SENSORY INTEGRATION STRATEGIES
Why can't Johnny sit still? Why does Jane spit out her food? Why is Jack so rough? Why does John grind his teeth? Why does Jane Hit? It's called Sensory Integration or Sensory Processing. Although everyone processes sensory information, we interpret sensory information differently from one another.
If the child has Autism, Dyslexia, Down syndrome, Sensory Integration can be multiplied and getting treatment is a must!
Many people with autism are also hypersensitive or under-sensitive to light, noise, and touch. They may be unable to stand the sound of a dishwasher, or, on the other extreme, need to flap and even injure themselves to be fully aware of their bodies. These sensory differences are sometimes called "sensory processing disorder" or "sensory processing dysfunction," and they may be treatable with sensory integration therapy.
Sensory integration therapy is essentially a form of occupational therapy, and it is generally offered by specially trained occupational therapists as in this DVD. It involves specific sensory activities (swinging, bouncing, brushing, and more) that are intended to help the patient regulate his or her sensory response. The outcome of these activities may be better focus, improved behavior, and even lowered anxiety.
Many well-meaning occupational therapists have learned just a little about sensory integration therapy, and may be doing a poor job of implementing the approach. This DVD show the correct ways, from a well trained occupational therapists.
Someone dragging their fingers across a chalkboard or certain food textures may bother one person, but not another. When the way a person interprets or processes information from their senses interferes with learning and daily routines, it is considered Sensory Integration Dysfunction (SID) or Sensory Processing Disorder (SPD). Independent studies show that Sensory Integration Dysfunction can be found in up to 70% of children who are considered learning disabled by schools. But most go undiagnosed.
If you're coping with autism, dyslexia or down syndrome you've probably heard the terms sensory integration or sensory processing disorder. That's because many people have difficulty managing their sensory input. They may over- or under-react to visual, tactile, and aural input - sometimes to the point where they are unable to participate in typical life activities. Even people with Asperser Syndrome, who are capable in many settings, may be unable to go to movies, sit through concerts, or otherwise take part in social activities because the sound, lights or sensations are too overwhelming.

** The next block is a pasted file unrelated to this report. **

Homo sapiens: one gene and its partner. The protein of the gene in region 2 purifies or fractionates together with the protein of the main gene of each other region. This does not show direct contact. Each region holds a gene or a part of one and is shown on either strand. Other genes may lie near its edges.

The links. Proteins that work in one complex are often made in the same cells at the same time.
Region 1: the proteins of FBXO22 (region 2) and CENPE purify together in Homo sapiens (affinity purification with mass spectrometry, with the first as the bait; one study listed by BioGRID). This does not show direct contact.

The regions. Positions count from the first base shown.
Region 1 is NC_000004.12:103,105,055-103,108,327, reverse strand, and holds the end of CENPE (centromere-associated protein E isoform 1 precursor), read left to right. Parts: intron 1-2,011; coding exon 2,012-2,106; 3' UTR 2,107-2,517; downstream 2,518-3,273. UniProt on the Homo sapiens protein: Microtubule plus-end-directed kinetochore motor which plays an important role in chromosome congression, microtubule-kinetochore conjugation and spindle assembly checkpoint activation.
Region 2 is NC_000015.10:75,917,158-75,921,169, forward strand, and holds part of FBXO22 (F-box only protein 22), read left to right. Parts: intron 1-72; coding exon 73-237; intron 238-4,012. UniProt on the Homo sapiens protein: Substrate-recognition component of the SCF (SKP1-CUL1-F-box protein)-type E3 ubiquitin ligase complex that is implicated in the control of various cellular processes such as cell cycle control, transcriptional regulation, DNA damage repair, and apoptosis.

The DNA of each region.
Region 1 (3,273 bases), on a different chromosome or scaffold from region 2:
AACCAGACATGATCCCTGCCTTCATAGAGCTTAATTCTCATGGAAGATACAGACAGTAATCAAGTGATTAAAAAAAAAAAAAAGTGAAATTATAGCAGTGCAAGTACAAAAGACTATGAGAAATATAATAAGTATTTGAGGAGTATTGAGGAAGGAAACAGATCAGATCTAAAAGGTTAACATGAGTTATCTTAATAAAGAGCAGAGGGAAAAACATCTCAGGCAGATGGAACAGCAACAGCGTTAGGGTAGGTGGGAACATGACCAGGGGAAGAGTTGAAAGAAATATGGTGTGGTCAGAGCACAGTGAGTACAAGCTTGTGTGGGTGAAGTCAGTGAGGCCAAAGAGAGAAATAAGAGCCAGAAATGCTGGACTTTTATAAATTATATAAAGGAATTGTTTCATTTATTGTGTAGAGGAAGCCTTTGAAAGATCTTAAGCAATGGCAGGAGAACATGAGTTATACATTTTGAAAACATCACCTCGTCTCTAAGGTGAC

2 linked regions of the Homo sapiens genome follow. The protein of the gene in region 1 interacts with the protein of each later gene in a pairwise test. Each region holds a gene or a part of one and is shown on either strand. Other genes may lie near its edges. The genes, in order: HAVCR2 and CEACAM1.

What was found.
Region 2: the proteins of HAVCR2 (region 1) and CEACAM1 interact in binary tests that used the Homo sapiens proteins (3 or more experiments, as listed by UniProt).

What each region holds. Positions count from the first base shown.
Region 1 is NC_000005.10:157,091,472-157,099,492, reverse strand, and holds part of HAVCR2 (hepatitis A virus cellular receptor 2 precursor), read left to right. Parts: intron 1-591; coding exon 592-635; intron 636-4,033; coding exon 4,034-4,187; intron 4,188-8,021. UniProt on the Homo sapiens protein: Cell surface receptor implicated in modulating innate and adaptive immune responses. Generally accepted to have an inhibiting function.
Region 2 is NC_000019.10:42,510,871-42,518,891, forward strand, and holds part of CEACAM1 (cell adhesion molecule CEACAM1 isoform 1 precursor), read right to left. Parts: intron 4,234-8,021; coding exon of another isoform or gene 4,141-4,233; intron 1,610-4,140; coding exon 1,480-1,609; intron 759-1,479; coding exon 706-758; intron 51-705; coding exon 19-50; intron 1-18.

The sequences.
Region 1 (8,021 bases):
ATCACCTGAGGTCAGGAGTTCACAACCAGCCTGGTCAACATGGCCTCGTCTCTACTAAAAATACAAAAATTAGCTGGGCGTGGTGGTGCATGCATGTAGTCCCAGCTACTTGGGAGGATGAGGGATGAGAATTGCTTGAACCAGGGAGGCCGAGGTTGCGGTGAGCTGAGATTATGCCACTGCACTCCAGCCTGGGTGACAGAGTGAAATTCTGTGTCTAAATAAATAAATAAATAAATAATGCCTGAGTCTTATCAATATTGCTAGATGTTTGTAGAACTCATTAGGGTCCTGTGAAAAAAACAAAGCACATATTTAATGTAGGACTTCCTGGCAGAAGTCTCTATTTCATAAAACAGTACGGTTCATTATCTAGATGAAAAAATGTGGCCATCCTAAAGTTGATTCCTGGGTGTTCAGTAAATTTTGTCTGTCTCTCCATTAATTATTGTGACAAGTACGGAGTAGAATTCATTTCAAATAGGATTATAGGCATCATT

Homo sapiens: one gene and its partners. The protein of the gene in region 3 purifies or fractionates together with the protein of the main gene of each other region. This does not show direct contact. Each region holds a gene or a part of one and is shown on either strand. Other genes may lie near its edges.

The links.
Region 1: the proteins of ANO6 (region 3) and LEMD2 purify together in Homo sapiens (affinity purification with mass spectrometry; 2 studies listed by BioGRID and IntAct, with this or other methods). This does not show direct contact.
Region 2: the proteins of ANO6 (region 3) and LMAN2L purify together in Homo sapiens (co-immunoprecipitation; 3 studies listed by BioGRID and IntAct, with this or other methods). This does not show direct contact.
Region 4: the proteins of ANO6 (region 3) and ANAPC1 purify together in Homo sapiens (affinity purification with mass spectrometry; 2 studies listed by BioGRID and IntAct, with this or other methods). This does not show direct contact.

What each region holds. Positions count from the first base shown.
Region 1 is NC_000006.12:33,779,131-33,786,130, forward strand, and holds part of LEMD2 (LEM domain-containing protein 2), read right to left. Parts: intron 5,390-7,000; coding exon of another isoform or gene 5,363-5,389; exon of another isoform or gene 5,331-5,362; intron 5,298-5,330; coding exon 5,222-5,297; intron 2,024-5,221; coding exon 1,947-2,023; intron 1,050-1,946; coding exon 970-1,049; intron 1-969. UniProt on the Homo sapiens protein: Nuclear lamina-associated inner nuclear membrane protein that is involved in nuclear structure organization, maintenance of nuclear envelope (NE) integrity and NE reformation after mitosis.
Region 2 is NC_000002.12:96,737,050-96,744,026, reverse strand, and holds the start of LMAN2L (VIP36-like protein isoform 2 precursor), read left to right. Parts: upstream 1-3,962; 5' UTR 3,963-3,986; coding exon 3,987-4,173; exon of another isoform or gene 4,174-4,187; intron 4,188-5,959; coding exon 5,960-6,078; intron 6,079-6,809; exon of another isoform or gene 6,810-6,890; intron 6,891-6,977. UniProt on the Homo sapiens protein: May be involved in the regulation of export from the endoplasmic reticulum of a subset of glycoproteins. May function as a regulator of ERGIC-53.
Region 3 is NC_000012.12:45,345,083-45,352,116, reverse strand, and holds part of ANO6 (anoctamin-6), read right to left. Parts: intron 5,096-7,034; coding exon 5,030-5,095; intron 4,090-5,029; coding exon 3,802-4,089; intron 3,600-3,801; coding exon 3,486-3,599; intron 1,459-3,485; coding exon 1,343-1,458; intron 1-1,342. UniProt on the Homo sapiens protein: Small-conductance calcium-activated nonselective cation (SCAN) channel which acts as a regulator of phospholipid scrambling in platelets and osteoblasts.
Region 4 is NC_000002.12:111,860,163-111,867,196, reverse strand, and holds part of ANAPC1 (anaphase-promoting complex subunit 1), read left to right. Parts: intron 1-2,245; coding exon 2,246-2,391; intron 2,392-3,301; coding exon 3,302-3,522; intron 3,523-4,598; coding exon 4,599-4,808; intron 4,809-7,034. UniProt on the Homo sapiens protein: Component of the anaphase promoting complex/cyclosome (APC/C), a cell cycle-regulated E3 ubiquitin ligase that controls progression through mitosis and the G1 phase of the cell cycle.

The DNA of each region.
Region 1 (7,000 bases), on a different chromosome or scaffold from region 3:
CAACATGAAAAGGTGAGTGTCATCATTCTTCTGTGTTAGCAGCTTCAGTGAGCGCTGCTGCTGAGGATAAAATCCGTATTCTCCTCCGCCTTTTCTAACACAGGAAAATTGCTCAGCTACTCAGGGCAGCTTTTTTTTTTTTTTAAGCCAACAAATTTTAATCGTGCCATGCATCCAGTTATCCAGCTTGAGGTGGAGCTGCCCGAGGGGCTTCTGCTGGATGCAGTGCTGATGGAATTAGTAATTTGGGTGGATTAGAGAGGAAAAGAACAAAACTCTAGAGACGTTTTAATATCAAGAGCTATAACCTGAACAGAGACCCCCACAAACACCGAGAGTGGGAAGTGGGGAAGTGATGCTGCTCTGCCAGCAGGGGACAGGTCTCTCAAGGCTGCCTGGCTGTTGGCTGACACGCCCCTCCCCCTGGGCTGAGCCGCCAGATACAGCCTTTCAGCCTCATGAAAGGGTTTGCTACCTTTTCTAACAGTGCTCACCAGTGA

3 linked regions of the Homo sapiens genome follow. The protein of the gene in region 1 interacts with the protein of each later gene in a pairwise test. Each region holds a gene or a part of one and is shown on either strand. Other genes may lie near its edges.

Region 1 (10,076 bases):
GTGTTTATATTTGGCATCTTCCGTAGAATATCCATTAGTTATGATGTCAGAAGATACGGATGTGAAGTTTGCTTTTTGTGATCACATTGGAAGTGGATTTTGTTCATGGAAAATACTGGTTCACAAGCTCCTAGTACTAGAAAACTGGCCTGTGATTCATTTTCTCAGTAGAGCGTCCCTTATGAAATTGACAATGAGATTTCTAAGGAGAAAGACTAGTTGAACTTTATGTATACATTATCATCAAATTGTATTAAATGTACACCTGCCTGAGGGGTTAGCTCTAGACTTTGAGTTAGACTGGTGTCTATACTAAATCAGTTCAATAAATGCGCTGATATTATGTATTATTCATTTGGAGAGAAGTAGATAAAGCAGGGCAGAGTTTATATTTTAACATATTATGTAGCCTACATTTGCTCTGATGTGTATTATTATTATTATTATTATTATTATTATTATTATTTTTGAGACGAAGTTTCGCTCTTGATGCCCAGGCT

When this is the case, many practitioners will make a diagnosis of Sensory Processing Disorder, and will recommend Sensory Integration Therapy. Sensory Integration Therapy is generally provided by an Occupational Therapist.
In this well developed DVD you will learn: 1. What Sensory Integration is 2. How to spot it. 3. When and how it can interfere with learning 4. What you can do at home and school to help the child 5. General tips and ACTIVITIES that work to over come it, SENSORY INTEGRATION THERAPY!
This well developed program can help parents; educators and caregivers provide an enriched environment that will foster healthy growth and maturation. The DVD was co-developed by an occupational therapist, Lisa Berry, OTR/L, and a parent, , who has a child with special needs. It's a must watch for parents, teachers and everyone working with children who have special needs
Speaker - Lisa Berry
Lisa graduated from Rockhurst University with a B.A. in psychology in 1995 and in 1997 with a master’s degree in occupational therapy. During her first two years of practice Lisa spent time in both Arizona and Pennsylvania as a traveling therapist working in a variety of facilities ranging from geriatrics to pediatrics. After returning to Kansas City in 1999, Lisa gained employment with the Gardner School district where she remained a staff pediatric therapist for 5 years. Simultaneously, Lisa worked for Infant-Toddler Services of Johnson County, serving children 0-3 and their families. Lisa is currently employed with Blue Valley School District in the Kansas City area as an early childhood occupational therapist.